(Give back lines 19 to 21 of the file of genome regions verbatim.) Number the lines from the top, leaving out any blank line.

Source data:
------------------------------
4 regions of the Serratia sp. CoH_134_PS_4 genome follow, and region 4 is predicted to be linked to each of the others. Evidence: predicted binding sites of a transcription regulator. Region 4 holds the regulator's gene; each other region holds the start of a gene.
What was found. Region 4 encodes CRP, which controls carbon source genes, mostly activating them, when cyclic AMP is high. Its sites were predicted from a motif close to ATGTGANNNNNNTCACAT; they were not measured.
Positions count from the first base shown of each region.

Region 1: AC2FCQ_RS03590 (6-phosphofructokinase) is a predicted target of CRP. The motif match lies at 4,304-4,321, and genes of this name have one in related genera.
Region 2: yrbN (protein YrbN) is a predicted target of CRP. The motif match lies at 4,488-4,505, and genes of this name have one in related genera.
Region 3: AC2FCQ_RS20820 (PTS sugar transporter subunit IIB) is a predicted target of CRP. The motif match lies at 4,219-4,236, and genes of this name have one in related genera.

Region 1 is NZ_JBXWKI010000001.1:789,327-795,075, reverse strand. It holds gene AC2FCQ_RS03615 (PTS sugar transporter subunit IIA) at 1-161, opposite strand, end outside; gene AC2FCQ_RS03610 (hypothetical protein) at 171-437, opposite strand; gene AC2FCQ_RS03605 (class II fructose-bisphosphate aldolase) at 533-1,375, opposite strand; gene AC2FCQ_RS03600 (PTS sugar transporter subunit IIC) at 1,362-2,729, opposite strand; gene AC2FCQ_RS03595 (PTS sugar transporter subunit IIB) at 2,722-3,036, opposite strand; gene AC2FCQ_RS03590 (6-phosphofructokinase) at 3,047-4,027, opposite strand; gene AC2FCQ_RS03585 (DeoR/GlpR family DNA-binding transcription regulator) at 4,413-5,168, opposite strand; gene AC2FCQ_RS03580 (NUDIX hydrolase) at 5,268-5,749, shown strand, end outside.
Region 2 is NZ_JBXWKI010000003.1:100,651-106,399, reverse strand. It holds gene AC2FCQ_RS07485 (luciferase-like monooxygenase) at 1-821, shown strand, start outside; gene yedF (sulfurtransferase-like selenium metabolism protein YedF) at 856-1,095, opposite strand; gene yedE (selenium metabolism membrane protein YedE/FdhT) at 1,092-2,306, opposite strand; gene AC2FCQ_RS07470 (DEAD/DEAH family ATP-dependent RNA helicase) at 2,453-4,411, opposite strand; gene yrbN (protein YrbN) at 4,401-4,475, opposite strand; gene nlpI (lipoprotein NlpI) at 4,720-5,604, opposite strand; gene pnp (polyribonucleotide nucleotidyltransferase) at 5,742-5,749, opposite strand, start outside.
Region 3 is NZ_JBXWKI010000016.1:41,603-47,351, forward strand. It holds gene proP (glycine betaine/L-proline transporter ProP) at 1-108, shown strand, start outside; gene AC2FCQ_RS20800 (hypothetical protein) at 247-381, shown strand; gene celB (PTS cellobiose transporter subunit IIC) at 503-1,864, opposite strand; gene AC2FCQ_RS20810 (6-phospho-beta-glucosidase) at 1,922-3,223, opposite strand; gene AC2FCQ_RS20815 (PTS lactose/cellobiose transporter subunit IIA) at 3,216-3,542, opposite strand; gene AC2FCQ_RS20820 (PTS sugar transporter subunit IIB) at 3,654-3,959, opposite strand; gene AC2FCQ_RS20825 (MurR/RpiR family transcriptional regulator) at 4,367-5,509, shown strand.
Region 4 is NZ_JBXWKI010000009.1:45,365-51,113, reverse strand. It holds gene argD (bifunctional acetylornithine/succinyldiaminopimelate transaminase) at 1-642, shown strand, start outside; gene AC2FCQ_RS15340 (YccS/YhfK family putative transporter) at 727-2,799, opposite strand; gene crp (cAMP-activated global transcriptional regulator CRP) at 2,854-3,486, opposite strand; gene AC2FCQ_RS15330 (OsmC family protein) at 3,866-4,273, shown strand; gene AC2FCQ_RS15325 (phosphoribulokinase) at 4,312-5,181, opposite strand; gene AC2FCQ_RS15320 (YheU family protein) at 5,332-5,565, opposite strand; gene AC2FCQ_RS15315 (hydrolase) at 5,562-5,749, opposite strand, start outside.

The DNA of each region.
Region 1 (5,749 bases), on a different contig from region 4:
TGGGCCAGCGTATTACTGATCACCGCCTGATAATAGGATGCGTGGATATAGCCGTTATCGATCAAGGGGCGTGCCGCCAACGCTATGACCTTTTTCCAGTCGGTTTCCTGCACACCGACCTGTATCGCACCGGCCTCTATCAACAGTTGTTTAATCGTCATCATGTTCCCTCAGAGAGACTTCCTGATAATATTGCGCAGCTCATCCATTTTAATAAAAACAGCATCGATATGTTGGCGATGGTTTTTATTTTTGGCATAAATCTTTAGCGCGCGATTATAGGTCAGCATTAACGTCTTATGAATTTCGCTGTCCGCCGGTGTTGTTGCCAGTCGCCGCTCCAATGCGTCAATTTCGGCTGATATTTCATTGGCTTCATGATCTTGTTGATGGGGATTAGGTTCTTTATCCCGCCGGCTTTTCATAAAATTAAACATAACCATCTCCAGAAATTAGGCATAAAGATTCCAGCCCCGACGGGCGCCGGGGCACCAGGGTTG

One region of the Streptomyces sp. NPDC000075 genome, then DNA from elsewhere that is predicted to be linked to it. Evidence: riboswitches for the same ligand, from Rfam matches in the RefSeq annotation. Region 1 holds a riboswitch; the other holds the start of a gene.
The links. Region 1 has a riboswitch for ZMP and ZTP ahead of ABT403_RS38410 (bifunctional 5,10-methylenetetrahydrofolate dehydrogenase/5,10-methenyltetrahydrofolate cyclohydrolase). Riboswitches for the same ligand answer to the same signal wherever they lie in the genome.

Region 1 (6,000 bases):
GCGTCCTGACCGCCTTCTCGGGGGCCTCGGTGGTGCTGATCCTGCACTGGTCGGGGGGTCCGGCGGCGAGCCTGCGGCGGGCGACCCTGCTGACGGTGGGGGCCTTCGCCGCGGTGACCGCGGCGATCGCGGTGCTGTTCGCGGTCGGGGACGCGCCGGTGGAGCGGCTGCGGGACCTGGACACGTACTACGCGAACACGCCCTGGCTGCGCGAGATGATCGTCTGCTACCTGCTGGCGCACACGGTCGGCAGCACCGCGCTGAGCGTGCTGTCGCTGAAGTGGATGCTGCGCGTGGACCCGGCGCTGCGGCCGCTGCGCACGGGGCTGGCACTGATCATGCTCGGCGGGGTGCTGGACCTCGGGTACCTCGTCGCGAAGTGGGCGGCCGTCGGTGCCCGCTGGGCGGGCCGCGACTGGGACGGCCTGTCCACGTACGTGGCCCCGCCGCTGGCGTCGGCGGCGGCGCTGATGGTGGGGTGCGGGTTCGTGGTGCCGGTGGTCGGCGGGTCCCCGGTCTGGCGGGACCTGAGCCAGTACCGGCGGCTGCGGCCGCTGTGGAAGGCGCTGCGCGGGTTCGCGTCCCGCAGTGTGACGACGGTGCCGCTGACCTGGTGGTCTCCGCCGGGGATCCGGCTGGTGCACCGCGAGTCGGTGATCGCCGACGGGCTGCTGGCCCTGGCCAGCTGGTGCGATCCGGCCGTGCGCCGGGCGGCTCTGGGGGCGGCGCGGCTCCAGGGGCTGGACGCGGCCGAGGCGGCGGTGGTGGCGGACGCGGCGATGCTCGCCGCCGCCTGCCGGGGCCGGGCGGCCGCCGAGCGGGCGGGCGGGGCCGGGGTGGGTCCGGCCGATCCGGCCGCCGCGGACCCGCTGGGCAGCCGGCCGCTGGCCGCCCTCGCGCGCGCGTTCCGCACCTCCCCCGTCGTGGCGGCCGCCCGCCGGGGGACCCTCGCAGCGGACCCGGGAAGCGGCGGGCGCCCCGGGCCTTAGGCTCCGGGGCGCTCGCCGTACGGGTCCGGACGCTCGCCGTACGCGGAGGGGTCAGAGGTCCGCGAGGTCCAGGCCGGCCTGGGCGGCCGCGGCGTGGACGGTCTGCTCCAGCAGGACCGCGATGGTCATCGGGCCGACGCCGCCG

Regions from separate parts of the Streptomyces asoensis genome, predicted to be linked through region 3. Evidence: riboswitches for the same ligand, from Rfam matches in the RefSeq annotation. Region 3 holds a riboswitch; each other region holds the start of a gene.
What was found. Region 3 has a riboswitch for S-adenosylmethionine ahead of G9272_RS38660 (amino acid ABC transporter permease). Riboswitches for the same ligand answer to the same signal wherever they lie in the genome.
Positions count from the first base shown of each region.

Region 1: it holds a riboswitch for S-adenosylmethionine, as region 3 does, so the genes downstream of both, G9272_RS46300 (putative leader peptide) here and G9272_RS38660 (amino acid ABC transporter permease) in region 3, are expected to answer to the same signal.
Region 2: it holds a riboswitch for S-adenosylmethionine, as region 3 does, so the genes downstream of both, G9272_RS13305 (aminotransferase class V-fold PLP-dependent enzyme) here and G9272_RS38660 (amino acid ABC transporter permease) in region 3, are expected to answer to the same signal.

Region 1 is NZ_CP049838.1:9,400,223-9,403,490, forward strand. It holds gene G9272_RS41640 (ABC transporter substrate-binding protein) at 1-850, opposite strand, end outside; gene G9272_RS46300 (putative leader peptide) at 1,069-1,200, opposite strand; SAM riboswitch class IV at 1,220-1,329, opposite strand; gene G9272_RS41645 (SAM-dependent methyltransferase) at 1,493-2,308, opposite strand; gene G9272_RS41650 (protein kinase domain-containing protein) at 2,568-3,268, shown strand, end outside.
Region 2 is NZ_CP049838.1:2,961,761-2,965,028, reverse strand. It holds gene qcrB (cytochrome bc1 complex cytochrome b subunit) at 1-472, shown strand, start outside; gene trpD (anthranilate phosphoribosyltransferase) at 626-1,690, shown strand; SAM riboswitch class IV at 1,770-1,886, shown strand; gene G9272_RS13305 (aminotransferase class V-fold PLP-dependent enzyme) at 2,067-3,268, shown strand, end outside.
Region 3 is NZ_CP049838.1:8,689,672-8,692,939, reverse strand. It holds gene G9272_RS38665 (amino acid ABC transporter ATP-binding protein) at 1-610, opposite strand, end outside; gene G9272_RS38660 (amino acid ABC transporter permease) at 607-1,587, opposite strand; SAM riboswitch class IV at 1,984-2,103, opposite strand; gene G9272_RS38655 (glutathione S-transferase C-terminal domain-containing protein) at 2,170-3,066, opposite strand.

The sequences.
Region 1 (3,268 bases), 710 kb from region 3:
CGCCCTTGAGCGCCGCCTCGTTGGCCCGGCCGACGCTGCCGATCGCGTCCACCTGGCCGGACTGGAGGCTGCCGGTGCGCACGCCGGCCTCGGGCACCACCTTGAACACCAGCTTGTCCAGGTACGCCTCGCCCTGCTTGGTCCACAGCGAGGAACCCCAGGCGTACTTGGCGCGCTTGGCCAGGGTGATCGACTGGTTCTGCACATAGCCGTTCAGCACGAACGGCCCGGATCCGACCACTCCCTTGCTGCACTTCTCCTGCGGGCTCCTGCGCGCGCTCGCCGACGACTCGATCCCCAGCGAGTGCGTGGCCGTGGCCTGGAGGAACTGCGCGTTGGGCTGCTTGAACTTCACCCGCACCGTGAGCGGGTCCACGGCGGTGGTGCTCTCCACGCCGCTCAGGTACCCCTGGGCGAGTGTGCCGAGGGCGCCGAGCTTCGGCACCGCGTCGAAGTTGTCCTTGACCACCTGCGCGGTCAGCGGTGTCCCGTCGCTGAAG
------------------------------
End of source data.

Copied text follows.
What was found. Region 3 has a riboswitch for S-adenosylmethionine ahead of G9272_RS38660 (amino acid ABC transporter permease). Riboswitches for the same ligand answer to the same signal wherever they lie in the genome.
Positions count from the first base shown of each region.

Region 1: it holds a riboswitch for S-adenosylmethionine, as region 3 does, so the genes downstream of both, G9272_RS46300 (putative leader peptide) here and G9272_RS38660 (amino acid ABC transporter permease) in region 3, are expected to answer to the same signal.